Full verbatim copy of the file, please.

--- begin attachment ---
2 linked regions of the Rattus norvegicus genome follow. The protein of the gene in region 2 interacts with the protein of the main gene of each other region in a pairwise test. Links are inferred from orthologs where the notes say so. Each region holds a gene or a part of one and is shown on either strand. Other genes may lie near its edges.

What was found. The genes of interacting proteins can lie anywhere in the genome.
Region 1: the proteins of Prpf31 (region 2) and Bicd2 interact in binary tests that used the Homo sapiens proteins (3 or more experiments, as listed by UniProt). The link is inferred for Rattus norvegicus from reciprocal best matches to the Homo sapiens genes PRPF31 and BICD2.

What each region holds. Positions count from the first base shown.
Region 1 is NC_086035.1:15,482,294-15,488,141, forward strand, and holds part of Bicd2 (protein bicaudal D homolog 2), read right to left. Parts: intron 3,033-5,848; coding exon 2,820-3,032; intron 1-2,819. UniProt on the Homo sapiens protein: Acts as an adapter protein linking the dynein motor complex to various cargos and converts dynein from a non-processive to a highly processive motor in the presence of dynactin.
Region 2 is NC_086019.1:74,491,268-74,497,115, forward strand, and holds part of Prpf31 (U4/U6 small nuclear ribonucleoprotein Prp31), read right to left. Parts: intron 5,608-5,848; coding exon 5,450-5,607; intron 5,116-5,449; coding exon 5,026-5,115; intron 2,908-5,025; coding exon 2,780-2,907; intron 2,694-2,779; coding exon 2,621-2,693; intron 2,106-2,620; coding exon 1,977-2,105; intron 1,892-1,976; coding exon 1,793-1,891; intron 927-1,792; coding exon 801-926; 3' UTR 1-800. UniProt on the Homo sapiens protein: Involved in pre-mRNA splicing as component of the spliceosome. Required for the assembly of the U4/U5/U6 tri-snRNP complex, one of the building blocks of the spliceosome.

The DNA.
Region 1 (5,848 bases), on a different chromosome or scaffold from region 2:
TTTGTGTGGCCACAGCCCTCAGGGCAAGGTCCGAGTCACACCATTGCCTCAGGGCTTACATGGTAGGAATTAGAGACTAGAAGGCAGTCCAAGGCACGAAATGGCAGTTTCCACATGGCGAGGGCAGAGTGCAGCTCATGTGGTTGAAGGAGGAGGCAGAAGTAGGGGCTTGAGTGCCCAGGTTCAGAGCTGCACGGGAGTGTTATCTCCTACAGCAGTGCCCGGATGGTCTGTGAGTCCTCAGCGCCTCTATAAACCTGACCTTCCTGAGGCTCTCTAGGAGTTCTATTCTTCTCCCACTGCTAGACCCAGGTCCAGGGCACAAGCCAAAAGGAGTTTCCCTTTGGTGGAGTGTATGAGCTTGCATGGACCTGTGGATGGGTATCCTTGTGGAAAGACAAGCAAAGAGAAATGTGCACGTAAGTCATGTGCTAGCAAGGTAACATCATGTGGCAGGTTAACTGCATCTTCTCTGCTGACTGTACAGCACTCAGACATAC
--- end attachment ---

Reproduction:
2 linked regions of the Rattus norvegicus genome follow. The protein of the gene in region 2 interacts with the protein of the main gene of each other region in a pairwise test. Links are inferred from orthologs where the notes say so. Each region holds a gene or a part of one and is shown on either strand. Other genes may lie near its edges.

What was found. The genes of interacting proteins can lie anywhere in the genome.
Region 1: the proteins of Prpf31 (region 2) and Bicd2 interact in binary tests that used the Homo sapiens proteins (3 or more experiments, as listed by UniProt). The link is inferred for Rattus norvegicus from reciprocal best matches to the Homo sapiens genes PRPF31 and BICD2.

What each region holds. Positions count from the first base shown.
Region 1 is NC_086035.1:15,482,294-15,488,141, forward strand, and holds part of Bicd2 (protein bicaudal D homolog 2), read right to left. Parts: intron 3,033-5,848; coding exon 2,820-3,032; intron 1-2,819. UniProt on the Homo sapiens protein: Acts as an adapter protein linking the dynein motor complex to various cargos and converts dynein from a non-processive to a highly processive motor in the presence of dynactin.
Region 2 is NC_086019.1:74,491,268-74,497,115, forward strand, and holds part of Prpf31 (U4/U6 small nuclear ribonucleoprotein Prp31), read right to left. Parts: intron 5,608-5,848; coding exon 5,450-5,607; intron 5,116-5,449; coding exon 5,026-5,115; intron 2,908-5,025; coding exon 2,780-2,907; intron 2,694-2,779; coding exon 2,621-2,693; intron 2,106-2,620; coding exon 1,977-2,105; intron 1,892-1,976; coding exon 1,793-1,891; intron 927-1,792; coding exon 801-926; 3' UTR 1-800. UniProt on the Homo sapiens protein: Involved in pre-mRNA splicing as component of the spliceosome. Required for the assembly of the U4/U5/U6 tri-snRNP complex, one of the building blocks of the spliceosome.

The DNA.
Region 1 (5,848 bases), on a different chromosome or scaffold from region 2:
TTTGTGTGGCCACAGCCCTCAGGGCAAGGTCCGAGTCACACCATTGCCTCAGGGCTTACATGGTAGGAATTAGAGACTAGAAGGCAGTCCAAGGCACGAAATGGCAGTTTCCACATGGCGAGGGCAGAGTGCAGCTCATGTGGTTGAAGGAGGAGGCAGAAGTAGGGGCTTGAGTGCCCAGGTTCAGAGCTGCACGGGAGTGTTATCTCCTACAGCAGTGCCCGGATGGTCTGTGAGTCCTCAGCGCCTCTATAAACCTGACCTTCCTGAGGCTCTCTAGGAGTTCTATTCTTCTCCCACTGCTAGACCCAGGTCCAGGGCACAAGCCAAAAGGAGTTTCCCTTTGGTGGAGTGTATGAGCTTGCATGGACCTGTGGATGGGTATCCTTGTGGAAAGACAAGCAAAGAGAAATGTGCACGTAAGTCATGTGCTAGCAAGGTAACATCATGTGGCAGGTTAACTGCATCTTCTCTGCTGACTGTACAGCACTCAGACATAC